In preparing binding estimates, moving companies consider the same factors as when they prepare nonbinding estimates—weight, miles, special circumstances, etc. Having estimators follow similar guidelines ensures carriers that different agents will prepare similar bids. That’s important because the revenue of carriers, independent driver-operators, and destination-city agents are all affected by the price charged by the booking agent. But guidelines for binding bids are important only for the company’s internal purposes: You pay the bottom-line quoted price even if the load weighs far more or less, or packing takes far longer or shorter than expected.
Many companies offer a third option: estimates with a binding maximum, usually referred to as a “not-to-exceed price.” You won’t have to pay more than the maximum, but you’ll pay less if your load is lighter than expected.
The easiest way to compare movers is to get binding estimates or estimates with a binding maximum. If you don’t yet know which items you will move, you can use a nonbinding estimate for the long-haul charges. Get estimates in writing, and understand what each estimate does and does not include. Not getting a binding total price for the packing and packaging materials portion of the job is risky, however, because you’ll have no way to make sure the company packs efficiently.
The table below includes illustrative prices for three long-distance moves quoted to our mystery shoppers by phone. No packing is included (because estimates for packing can’t be given by phone). We for the most part found big price differences.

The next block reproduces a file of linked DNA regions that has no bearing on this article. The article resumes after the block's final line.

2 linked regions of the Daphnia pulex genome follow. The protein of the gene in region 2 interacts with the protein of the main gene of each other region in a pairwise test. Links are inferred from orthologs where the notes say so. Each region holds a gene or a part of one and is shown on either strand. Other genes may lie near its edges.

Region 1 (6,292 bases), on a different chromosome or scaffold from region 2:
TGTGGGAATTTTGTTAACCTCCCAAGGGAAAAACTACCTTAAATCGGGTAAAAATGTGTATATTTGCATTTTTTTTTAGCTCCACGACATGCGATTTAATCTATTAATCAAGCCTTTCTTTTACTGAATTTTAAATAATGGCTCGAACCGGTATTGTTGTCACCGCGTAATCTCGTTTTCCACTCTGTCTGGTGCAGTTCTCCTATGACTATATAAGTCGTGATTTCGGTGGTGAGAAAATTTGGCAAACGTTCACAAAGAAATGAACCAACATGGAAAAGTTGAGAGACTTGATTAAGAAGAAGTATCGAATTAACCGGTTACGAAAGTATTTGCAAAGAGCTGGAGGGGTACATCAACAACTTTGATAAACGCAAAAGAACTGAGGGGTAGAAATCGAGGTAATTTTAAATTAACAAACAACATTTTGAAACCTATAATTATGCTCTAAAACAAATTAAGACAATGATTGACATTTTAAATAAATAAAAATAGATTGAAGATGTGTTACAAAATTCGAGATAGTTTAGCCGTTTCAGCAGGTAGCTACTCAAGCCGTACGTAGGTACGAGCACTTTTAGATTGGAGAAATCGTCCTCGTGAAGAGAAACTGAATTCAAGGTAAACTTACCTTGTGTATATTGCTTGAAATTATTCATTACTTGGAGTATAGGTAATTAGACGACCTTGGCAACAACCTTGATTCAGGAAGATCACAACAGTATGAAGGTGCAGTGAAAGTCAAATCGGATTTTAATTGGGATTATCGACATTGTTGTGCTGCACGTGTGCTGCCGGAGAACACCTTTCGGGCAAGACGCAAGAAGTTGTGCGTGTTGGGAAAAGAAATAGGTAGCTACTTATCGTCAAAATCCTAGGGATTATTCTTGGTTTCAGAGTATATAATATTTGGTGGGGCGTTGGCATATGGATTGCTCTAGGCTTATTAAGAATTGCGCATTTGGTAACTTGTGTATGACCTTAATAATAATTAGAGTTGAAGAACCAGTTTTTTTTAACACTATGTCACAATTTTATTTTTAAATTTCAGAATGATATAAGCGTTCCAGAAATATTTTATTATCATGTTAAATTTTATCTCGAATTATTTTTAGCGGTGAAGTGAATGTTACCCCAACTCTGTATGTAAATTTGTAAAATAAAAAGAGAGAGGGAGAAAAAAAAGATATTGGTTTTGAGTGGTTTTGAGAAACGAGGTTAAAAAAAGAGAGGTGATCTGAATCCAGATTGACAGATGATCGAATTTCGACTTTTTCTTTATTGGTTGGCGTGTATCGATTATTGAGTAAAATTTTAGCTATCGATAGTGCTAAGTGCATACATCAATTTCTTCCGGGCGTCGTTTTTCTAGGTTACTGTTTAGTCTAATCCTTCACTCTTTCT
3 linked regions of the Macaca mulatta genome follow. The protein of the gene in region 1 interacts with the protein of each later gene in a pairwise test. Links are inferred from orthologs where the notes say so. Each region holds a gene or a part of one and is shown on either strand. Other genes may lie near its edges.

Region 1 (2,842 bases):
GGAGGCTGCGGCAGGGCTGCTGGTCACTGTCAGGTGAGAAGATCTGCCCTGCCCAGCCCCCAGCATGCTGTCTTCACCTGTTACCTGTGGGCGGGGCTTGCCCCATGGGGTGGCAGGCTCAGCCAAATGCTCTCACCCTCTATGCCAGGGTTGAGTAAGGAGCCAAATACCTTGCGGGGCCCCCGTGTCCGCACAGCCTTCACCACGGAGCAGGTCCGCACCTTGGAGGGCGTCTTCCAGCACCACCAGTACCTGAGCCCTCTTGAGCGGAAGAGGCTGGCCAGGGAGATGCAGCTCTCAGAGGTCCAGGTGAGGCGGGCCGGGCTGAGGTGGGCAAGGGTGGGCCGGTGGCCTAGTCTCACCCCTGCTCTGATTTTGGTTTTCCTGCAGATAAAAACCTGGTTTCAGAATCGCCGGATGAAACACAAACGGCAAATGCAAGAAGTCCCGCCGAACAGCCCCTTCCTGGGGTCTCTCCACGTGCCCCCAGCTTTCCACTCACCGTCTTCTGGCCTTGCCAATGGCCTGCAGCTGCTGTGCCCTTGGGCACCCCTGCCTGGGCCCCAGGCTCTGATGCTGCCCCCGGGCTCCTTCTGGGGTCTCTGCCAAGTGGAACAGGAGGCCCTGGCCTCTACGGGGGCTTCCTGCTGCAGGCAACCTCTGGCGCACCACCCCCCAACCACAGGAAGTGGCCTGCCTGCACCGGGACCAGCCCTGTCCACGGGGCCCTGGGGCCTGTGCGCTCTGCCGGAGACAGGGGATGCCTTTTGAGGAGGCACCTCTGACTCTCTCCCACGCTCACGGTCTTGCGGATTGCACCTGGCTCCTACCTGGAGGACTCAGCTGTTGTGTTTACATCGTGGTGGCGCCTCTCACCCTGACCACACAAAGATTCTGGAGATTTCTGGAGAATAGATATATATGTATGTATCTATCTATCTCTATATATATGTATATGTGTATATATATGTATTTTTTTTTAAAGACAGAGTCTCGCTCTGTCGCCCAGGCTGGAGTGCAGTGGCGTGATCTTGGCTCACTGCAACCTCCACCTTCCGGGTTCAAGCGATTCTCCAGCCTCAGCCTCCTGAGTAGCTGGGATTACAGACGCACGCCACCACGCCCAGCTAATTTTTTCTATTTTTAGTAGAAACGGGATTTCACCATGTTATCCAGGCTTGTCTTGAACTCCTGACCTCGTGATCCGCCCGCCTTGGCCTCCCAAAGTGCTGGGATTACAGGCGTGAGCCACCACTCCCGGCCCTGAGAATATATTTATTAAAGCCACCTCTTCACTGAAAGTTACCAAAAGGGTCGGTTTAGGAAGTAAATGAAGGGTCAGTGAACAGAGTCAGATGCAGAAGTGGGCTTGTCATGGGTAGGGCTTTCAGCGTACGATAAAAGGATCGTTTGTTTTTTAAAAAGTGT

|Move 8,000 pounds of goods 370 miles from Oakland to Los Angeles||Move 9,000 pounds of goods 840 miles from Palo Alto to Seattle||Move 10,000 pounds of goods 2,800 miles from San Francisco to Washington, DC|
|Advanced Moving Company||$3,138||$500|
|Cummings Moving & Storage||$4,500-5,000||$475||$4,800||$600||$9,400||No quote|
|Foster Van Lines||$3,200-$3,500||$725||$4,730||$570||$8,500||$570|
|Johnson & Daily Moving & Storage||$6,960||$750||$9,437||$602|
|Mont-Rose Moving Systems||$3,200-$3,600||$625||$4,371||$480||$7,200-$8,000||$400|
|Shamrock Moving & Storage||$3,425||$475||$8,925||$570|
|Waters Moving & Storage||$7,500-$8,500||$500||$9,000-$15,000||$900|
|1Prices were quoted via phone to Checkbook's mystery shoppers and are for moving only (customer will pick pack)
2$50,000 of full replacement value coverage with no deductible.
3$60,000 of full replacement valur coverage with no deductible.